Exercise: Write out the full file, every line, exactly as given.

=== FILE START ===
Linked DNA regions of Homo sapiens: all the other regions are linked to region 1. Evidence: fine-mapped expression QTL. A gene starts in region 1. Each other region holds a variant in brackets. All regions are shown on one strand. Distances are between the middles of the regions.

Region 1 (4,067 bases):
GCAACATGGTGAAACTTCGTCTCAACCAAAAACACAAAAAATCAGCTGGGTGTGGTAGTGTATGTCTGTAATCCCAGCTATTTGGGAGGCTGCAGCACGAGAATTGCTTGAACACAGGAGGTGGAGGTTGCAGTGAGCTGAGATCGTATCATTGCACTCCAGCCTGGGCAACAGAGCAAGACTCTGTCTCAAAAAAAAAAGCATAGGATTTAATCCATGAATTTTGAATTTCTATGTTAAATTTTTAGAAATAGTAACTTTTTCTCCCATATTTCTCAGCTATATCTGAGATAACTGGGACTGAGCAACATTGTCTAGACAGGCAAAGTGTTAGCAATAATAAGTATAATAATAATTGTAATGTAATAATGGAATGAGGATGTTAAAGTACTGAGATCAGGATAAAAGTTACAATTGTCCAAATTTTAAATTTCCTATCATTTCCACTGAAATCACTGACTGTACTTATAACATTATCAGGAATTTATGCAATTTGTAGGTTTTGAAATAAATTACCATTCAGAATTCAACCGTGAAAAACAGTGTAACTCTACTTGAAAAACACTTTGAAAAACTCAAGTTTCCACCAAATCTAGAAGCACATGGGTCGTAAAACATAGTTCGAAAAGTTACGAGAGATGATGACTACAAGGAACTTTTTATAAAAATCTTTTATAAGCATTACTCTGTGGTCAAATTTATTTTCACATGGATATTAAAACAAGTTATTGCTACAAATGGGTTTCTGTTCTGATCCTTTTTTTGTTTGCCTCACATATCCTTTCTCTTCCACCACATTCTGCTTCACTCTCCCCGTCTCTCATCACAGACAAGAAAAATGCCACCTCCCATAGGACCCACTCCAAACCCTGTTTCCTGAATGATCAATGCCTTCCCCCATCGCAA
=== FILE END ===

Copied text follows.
Linked DNA regions of Homo sapiens: all the other regions are linked to region 1. Evidence: fine-mapped expression QTL. A gene starts in region 1. Each other region holds a variant in brackets. All regions are shown on one strand. Distances are between the middles of the regions.

Region 1 (4,067 bases):
GCAACATGGTGAAACTTCGTCTCAACCAAAAACACAAAAAATCAGCTGGGTGTGGTAGTGTATGTCTGTAATCCCAGCTATTTGGGAGGCTGCAGCACGAGAATTGCTTGAACACAGGAGGTGGAGGTTGCAGTGAGCTGAGATCGTATCATTGCACTCCAGCCTGGGCAACAGAGCAAGACTCTGTCTCAAAAAAAAAAGCATAGGATTTAATCCATGAATTTTGAATTTCTATGTTAAATTTTTAGAAATAGTAACTTTTTCTCCCATATTTCTCAGCTATATCTGAGATAACTGGGACTGAGCAACATTGTCTAGACAGGCAAAGTGTTAGCAATAATAAGTATAATAATAATTGTAATGTAATAATGGAATGAGGATGTTAAAGTACTGAGATCAGGATAAAAGTTACAATTGTCCAAATTTTAAATTTCCTATCATTTCCACTGAAATCACTGACTGTACTTATAACATTATCAGGAATTTATGCAATTTGTAGGTTTTGAAATAAATTACCATTCAGAATTCAACCGTGAAAAACAGTGTAACTCTACTTGAAAAACACTTTGAAAAACTCAAGTTTCCACCAAATCTAGAAGCACATGGGTCGTAAAACATAGTTCGAAAAGTTACGAGAGATGATGACTACAAGGAACTTTTTATAAAAATCTTTTATAAGCATTACTCTGTGGTCAAATTTATTTTCACATGGATATTAAAACAAGTTATTGCTACAAATGGGTTTCTGTTCTGATCCTTTTTTTGTTTGCCTCACATATCCTTTCTCTTCCACCACATTCTGCTTCACTCTCCCCGTCTCTCATCACAGACAAGAAAAATGCCACCTCCCATAGGACCCACTCCAAACCCTGTTTCCTGAATGATCAATGCCTTCCCCCATCGCAA